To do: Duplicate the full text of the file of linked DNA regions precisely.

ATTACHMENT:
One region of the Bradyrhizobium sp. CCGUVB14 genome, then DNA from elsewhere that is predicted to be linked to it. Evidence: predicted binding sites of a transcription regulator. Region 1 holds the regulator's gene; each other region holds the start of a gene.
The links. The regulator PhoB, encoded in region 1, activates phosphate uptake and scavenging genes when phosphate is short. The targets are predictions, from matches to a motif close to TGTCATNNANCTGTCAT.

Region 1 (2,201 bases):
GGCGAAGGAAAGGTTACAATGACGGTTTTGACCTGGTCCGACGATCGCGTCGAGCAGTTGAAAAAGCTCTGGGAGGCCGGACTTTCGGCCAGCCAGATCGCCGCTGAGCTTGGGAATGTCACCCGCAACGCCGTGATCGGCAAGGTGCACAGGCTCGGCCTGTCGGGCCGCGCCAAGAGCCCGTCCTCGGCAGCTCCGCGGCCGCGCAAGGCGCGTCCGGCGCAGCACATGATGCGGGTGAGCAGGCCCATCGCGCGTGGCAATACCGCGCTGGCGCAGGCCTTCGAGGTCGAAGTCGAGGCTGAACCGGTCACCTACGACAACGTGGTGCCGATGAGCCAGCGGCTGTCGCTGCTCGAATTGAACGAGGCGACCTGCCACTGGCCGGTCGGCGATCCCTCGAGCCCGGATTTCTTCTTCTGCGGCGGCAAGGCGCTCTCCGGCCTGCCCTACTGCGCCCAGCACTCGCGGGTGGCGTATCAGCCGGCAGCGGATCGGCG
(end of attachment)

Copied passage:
One region of the Bradyrhizobium sp. CCGUVB14 genome, then DNA from elsewhere that is predicted to be linked to it. Evidence: predicted binding sites of a transcription regulator. Region 1 holds the regulator's gene; each other region holds the start of a gene.
The links. The regulator PhoB, encoded in region 1, activates phosphate uptake and scavenging genes when phosphate is short. The targets are predictions, from matches to a motif close to TGTCATNNANCTGTCAT.

Region 1 (2,201 bases):
GGCGAAGGAAAGGTTACAATGACGGTTTTGACCTGGTCCGACGATCGCGTCGAGCAGTTGAAAAAGCTCTGGGAGGCCGGACTTTCGGCCAGCCAGATCGCCGCTGAGCTTGGGAATGTCACCCGCAACGCCGTGATCGGCAAGGTGCACAGGCTCGGCCTGTCGGGCCGCGCCAAGAGCCCGTCCTCGGCAGCTCCGCGGCCGCGCAAGGCGCGTCCGGCGCAGCACATGATGCGGGTGAGCAGGCCCATCGCGCGTGGCAATACCGCGCTGGCGCAGGCCTTCGAGGTCGAAGTCGAGGCTGAACCGGTCACCTACGACAACGTGGTGCCGATGAGCCAGCGGCTGTCGCTGCTCGAATTGAACGAGGCGACCTGCCACTGGCCGGTCGGCGATCCCTCGAGCCCGGATTTCTTCTTCTGCGGCGGCAAGGCGCTCTCCGGCCTGCCCTACTGCGCCCAGCACTCGCGGGTGGCGTATCAGCCGGCAGCGGATCGGCG